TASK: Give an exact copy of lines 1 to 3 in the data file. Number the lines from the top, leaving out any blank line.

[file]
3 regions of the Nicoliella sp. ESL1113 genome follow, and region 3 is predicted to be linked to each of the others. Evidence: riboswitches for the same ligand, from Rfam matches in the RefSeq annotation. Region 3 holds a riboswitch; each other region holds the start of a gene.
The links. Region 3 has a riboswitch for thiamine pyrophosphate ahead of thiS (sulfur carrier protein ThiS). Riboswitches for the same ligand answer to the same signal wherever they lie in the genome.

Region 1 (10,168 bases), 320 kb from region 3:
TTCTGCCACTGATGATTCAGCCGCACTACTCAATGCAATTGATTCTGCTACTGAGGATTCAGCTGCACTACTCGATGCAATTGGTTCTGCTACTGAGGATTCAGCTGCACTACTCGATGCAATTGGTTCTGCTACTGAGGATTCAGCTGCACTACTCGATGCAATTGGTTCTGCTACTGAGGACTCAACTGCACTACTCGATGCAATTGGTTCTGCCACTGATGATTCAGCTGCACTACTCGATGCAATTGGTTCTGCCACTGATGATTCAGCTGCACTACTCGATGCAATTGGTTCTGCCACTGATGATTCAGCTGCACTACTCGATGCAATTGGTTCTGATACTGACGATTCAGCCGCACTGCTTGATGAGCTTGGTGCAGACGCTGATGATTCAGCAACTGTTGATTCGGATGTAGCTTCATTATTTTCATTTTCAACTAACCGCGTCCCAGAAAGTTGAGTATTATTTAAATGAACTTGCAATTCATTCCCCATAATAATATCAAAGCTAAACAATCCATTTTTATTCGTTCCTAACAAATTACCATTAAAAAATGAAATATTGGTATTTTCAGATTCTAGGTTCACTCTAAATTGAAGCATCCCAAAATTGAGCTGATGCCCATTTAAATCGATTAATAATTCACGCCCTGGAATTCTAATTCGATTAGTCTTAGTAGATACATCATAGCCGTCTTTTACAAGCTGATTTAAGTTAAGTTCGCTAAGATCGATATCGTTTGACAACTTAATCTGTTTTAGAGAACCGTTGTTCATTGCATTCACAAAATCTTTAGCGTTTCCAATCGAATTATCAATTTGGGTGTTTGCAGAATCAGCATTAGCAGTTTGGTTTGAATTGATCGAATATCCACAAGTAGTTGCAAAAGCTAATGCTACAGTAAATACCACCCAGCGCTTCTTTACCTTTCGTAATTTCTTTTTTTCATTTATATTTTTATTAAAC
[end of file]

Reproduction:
3 regions of the Nicoliella sp. ESL1113 genome follow, and region 3 is predicted to be linked to each of the others. Evidence: riboswitches for the same ligand, from Rfam matches in the RefSeq annotation. Region 3 holds a riboswitch; each other region holds the start of a gene.
The links. Region 3 has a riboswitch for thiamine pyrophosphate ahead of thiS (sulfur carrier protein ThiS). Riboswitches for the same ligand answer to the same signal wherever they lie in the genome.

Region 1 (10,168 bases), 320 kb from region 3: